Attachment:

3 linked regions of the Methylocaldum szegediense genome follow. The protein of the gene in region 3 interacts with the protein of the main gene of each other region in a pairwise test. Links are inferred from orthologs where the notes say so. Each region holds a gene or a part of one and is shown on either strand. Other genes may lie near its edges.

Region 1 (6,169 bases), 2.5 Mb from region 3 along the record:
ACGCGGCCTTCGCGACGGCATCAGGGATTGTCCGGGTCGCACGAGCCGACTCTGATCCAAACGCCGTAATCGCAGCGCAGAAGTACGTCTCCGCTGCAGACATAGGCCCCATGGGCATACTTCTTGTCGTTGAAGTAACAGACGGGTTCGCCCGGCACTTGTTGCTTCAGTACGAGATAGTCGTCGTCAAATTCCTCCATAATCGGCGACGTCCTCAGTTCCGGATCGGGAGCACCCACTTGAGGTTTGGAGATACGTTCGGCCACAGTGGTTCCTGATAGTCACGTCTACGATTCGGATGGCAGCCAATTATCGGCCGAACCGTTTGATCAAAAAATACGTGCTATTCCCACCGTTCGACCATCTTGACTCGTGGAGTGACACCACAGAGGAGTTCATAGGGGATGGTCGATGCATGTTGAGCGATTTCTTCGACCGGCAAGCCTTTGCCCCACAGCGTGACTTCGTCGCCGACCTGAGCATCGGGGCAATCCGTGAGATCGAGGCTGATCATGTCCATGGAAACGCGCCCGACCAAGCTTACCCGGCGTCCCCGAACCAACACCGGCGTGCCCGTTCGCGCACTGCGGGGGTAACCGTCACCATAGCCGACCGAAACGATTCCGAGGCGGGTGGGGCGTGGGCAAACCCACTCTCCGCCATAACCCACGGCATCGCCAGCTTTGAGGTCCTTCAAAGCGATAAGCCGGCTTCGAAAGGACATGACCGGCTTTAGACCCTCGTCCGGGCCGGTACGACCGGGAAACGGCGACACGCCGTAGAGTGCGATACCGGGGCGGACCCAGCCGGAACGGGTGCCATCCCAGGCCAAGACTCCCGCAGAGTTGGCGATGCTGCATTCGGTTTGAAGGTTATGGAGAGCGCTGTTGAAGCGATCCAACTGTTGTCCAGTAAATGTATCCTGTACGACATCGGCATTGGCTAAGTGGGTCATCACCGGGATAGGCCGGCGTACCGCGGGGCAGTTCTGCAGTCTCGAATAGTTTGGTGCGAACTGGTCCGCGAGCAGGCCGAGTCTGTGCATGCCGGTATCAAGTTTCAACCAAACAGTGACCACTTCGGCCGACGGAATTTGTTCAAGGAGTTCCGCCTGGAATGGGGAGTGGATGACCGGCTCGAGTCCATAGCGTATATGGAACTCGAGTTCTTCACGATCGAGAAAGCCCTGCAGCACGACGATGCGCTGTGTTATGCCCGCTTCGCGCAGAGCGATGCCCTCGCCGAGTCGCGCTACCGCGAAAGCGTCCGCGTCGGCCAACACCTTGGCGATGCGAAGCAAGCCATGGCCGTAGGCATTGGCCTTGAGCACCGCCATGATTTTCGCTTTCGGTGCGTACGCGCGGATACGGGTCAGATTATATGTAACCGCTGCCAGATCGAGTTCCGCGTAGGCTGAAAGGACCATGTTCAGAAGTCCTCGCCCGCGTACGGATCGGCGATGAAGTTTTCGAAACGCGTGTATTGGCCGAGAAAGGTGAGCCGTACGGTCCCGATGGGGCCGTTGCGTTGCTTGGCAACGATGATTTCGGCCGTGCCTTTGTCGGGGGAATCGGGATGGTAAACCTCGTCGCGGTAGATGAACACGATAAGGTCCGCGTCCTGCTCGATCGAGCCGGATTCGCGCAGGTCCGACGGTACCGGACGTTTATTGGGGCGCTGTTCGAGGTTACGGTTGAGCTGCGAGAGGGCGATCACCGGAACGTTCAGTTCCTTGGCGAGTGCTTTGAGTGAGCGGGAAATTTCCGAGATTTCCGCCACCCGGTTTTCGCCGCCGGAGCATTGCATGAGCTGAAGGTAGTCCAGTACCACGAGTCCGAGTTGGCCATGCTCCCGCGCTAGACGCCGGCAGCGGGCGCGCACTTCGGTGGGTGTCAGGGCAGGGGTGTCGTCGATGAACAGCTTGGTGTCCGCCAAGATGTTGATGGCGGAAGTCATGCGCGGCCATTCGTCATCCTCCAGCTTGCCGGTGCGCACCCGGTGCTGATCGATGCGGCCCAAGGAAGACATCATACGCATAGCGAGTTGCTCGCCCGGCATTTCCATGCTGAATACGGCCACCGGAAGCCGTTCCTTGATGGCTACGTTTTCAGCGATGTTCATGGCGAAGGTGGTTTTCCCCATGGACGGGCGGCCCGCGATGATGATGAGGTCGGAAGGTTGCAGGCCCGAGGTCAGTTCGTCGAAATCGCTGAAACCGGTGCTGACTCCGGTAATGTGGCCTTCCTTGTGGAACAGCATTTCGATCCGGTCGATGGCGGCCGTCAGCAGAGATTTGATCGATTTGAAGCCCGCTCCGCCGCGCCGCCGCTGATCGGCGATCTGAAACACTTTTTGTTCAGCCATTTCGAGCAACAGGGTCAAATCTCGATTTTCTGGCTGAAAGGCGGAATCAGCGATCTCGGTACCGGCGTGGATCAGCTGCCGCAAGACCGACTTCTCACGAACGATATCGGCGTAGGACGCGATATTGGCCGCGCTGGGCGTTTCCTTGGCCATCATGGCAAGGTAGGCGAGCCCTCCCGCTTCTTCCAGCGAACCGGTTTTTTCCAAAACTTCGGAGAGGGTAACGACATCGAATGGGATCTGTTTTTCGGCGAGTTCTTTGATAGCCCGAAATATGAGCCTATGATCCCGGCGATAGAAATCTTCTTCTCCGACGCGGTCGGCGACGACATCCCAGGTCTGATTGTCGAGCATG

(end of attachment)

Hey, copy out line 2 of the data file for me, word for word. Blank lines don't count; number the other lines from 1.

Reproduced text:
Region 1 (6,169 bases), 2.5 Mb from region 3 along the record: